Lord knows the petroleum industry has really taken it on the chin. Their profits show exactly how they have taken it on the chin.
It's quite obvious that the rise in gasoline prices has yet to affect any of the Toledo drivers. On my way into work every morning, I still see everybody zooming down the expressway at speeds of 70 mph-plus putting on makeup, talking on phones, eating breakfast, etc.
Until people realize that they are in total control of how much they spend on gas, the pain in the wallet will not subside. Optimum fuel efficiency is well below the posted speedlimits on our highways. However, the more drivers slow down closer to the posted speeds or even slightly below, I don't want to hear that the price of gas is ridiculous.
It is out of control, but the consumer has total control as tohow to stretch the fuel dollar.
Do you remember what you paid for gas before we invaded Iraq?Do you think today's prices might be related to that war?
There is an axiom in business: "Don't kill the goose that lays the golden egg."
The oil companies are now telling us the cost of gasoline has risen to $4 a gallon as their refineries are operating at less than full capacity due to breakdowns and some are operating less than 50 percent of capacity.
The operating inefficiencies of the refineries have caused a shortage in thesupply of gasoline at the neighborhood pumps. So the oil companies tell us. Another axiom, this time in statistics:"Shortage-of-supply prices rise.Excess-supply prices fall."
The oil companies have been telling us forseveral months various reasons why there is a shortage of gasoline.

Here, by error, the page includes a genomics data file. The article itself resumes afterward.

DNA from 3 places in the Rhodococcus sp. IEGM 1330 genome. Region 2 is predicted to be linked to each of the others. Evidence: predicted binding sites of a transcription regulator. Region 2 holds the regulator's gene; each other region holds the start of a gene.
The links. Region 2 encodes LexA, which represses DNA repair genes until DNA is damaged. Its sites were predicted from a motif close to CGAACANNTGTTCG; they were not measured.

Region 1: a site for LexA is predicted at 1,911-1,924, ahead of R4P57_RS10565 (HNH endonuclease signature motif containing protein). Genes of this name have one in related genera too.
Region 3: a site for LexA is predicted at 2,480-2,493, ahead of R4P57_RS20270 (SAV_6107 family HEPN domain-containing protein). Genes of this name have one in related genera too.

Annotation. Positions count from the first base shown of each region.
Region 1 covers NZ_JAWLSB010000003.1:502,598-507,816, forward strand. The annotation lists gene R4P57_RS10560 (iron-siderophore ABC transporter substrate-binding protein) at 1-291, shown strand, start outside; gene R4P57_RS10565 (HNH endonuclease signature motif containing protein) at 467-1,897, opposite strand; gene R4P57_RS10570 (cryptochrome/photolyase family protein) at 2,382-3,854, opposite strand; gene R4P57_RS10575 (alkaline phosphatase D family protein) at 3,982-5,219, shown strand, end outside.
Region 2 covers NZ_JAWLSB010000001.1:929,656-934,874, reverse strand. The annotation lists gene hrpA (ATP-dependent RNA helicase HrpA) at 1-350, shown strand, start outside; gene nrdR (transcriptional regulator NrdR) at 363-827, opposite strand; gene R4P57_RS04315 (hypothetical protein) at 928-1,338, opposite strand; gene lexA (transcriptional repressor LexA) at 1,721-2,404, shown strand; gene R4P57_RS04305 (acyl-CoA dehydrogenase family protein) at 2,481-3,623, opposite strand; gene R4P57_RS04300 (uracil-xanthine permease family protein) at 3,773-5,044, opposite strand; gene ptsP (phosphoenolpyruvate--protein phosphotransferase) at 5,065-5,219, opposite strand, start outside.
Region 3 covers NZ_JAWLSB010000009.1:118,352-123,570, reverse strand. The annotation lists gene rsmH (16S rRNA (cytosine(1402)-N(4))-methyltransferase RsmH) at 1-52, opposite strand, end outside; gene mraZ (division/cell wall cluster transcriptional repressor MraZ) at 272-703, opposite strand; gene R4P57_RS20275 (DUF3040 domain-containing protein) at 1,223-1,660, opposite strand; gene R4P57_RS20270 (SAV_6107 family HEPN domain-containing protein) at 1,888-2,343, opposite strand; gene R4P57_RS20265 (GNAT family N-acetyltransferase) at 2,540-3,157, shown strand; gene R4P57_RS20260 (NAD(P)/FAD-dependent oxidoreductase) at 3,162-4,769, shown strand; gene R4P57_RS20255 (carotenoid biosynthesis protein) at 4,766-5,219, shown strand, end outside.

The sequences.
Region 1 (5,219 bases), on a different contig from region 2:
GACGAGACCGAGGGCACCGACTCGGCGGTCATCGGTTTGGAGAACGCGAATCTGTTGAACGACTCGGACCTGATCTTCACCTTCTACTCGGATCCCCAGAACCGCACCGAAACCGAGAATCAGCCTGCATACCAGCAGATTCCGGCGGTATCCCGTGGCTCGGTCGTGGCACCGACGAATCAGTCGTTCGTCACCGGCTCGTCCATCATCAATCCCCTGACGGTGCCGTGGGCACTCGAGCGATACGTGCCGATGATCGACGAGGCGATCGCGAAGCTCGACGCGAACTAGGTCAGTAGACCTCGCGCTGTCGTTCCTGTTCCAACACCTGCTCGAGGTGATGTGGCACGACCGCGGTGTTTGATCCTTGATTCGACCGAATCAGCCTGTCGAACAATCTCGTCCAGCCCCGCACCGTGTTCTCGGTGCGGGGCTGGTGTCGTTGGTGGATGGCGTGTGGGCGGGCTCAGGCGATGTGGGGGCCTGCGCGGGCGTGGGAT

I'm surprised they haven't told us the geologists have been suffering from various maladies, which has affected their performance in seeking new oil fields.
I hold that refineries are the geese that lay the golden eggs.If the oil companies are that stupid not to recognize this in not plowing some of their "bottom line profits," in keeping their refineries operating at full capacity, we are doomed at the pump.
Or are we that stupid inaccepting the oil firms' smoke screens and not pressuring our elected congressmen to tell us the secrets they know about theoil companies theyare keeping from us.We have a right for quick and positive legislation action.
Ron Talloak Everett
I read with interest the May 21 article, "Road repairs fed by gas tax face squeeze."
If Congress would re-enact the excess profits tax that was in effect in the 1940s and early 1950s and divert the money to road repairs, it would help the American people recoup some of the profits from the gouging oil companies.
Autumn View Court
Oh, boy! Chrysler is going to build a $570 million dollar plant in Mexico to make a new V-6 engine.
Why not invest here? Why not makenew, fuel-efficient four cylinder engines? They're closing plants, laying off employees, closing dealerships, and getting ready to be owned by a USA corporation - yet they'll spend millions outside the USA as part of their "restructuring plan."
I guess "buy American" will have to include Mexico too.
The oil companies always report that the large increase in gas prices is due to the case of supply and demand.
My question: Has anyone ever stopped at a gas station when they had no gas to supply for your demand?
KARL T. PETERSEN